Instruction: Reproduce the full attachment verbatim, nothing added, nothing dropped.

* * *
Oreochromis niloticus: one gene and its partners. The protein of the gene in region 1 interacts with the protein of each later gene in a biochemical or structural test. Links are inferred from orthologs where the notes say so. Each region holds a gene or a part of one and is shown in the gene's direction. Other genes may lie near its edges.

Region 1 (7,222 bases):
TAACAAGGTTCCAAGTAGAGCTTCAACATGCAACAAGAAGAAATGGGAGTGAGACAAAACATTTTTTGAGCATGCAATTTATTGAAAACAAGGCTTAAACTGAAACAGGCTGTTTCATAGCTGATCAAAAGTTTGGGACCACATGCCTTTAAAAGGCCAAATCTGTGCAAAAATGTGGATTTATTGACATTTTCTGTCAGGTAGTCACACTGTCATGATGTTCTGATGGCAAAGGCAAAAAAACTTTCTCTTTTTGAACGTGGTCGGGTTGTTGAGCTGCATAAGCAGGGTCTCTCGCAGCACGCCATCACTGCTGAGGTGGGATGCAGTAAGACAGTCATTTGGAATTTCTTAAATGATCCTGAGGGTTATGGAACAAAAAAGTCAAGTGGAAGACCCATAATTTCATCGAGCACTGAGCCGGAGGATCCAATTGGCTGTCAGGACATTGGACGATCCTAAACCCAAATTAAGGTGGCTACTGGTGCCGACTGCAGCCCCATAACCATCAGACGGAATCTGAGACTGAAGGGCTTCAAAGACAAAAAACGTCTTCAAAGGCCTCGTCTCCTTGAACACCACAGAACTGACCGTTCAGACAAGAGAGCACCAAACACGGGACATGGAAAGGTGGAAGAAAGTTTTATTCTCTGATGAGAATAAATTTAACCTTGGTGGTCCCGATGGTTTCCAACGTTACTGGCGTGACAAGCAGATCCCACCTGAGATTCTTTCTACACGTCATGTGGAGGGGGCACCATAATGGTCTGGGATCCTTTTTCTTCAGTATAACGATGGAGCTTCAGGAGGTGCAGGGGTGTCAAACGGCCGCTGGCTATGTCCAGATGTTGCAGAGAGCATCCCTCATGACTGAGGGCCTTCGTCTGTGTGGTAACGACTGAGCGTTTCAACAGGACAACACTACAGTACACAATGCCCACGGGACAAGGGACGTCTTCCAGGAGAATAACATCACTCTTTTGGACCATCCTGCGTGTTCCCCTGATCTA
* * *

Oreochromis niloticus: one gene and its partners. The protein of the gene in region 1 interacts with the protein of each later gene in a biochemical or structural test. Links are inferred from orthologs where the notes say so. Each region holds a gene or a part of one and is shown in the gene's direction. Other genes may lie near its edges.

Region 1 (7,222 bases):
TAACAAGGTTCCAAGTAGAGCTTCAACATGCAACAAGAAGAAATGGGAGTGAGACAAAACATTTTTTGAGCATGCAATTTATTGAAAACAAGGCTTAAACTGAAACAGGCTGTTTCATAGCTGATCAAAAGTTTGGGACCACATGCCTTTAAAAGGCCAAATCTGTGCAAAAATGTGGATTTATTGACATTTTCTGTCAGGTAGTCACACTGTCATGATGTTCTGATGGCAAAGGCAAAAAAACTTTCTCTTTTTGAACGTGGTCGGGTTGTTGAGCTGCATAAGCAGGGTCTCTCGCAGCACGCCATCACTGCTGAGGTGGGATGCAGTAAGACAGTCATTTGGAATTTCTTAAATGATCCTGAGGGTTATGGAACAAAAAAGTCAAGTGGAAGACCCATAATTTCATCGAGCACTGAGCCGGAGGATCCAATTGGCTGTCAGGACATTGGACGATCCTAAACCCAAATTAAGGTGGCTACTGGTGCCGACTGCAGCCCCATAACCATCAGACGGAATCTGAGACTGAAGGGCTTCAAAGACAAAAAACGTCTTCAAAGGCCTCGTCTCCTTGAACACCACAGAACTGACCGTTCAGACAAGAGAGCACCAAACACGGGACATGGAAAGGTGGAAGAAAGTTTTATTCTCTGATGAGAATAAATTTAACCTTGGTGGTCCCGATGGTTTCCAACGTTACTGGCGTGACAAGCAGATCCCACCTGAGATTCTTTCTACACGTCATGTGGAGGGGGCACCATAATGGTCTGGGATCCTTTTTCTTCAGTATAACGATGGAGCTTCAGGAGGTGCAGGGGTGTCAAACGGCCGCTGGCTATGTCCAGATGTTGCAGAGAGCATCCCTCATGACTGAGGGCCTTCGTCTGTGTGGTAACGACTGAGCGTTTCAACAGGACAACACTACAGTACACAATGCCCACGGGACAAGGGACGTCTTCCAGGAGAATAACATCACTCTTTTGGACCATCCTGCGTGTTCCCCTGATCTA